Viv would make a great carpenter, because she knows how to hit her nails dead-on. Reading through the stage, I could see how each part fit into this season of my writing career and it made me pretty happy to see where I had come from and where I still might go.

But one part in this stage scared me. In fact, it was something I was thinking about earlier this week when I received a message from my local RWA group asking for published authors to become a mentor. This is the part where I’m being asked to share my experiences with the newb’s, as Viv put it.

Yes, I have book contracts. Yes, I have spoken at conferences on a certain topic. Yes, I have been recognized in contests, but, after all this, I still don’t feel adequate to be offering advice to newcomers on their work. I still feel like I’ll wake up someday and all this will have been a dream, or worse, it will have been real and people will realize I have no talent, after all.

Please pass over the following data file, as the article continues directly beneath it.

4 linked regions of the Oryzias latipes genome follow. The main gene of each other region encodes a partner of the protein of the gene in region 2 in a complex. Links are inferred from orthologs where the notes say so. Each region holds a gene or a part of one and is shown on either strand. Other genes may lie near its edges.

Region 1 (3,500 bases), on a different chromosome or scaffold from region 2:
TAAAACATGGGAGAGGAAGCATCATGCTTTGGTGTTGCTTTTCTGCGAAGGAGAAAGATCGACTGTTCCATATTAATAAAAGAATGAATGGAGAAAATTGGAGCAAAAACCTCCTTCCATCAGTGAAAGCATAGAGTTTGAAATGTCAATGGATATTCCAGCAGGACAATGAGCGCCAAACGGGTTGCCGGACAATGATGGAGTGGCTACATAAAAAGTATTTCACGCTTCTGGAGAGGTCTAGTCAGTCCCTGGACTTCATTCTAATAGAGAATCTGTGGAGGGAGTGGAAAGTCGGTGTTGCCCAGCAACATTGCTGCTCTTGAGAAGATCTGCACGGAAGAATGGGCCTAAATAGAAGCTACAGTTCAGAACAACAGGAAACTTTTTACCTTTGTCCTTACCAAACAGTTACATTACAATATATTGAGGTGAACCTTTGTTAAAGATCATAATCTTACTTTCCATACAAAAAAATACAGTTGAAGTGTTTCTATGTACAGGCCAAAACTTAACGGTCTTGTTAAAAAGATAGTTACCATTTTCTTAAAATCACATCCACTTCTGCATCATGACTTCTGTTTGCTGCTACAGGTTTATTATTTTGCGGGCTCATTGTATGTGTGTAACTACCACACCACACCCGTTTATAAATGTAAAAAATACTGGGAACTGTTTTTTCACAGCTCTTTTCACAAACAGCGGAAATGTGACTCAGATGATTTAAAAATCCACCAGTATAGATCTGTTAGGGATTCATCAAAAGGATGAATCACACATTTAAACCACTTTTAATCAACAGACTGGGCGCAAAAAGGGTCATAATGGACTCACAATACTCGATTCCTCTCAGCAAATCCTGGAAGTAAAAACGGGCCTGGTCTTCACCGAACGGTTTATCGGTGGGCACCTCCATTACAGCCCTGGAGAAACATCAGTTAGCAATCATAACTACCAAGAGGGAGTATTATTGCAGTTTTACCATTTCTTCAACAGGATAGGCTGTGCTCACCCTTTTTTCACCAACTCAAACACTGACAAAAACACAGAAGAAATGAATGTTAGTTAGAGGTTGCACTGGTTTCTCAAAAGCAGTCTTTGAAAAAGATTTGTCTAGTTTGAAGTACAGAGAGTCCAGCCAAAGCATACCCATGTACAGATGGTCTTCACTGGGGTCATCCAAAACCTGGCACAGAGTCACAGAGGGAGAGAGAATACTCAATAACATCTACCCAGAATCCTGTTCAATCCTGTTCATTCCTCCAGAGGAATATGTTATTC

Am I the only one in this stage, or in any of Viv’s stages who feels this way? At what stage does it go away? Or does it ever?

The thing is I REALLY want to be a mentor. I REALLY want to help other up-and-coming authors, and I know I can’t wait until this feeling of insignificance goes away, because chances are, it will never go away…and maybe I shouldn’t want it to?

The Unlocked Secret…and my Ah-Ha Moment: Humility is a virtue I want to always have. Nothing should be taken for granted, and I should always take every success as a blessing. And as with any blessing I receive, I know I am given it so that I can then BE a blessing to someone else. I need not fear about failing someone else. I will offer whatever I can, and I’d be willing to bet my mentee will help me become a better writer in the long run because of it, hence pushing me up in Viv’s list to the 50’s. Wahoo!

Question: So what stage are you in? Did anything scare you?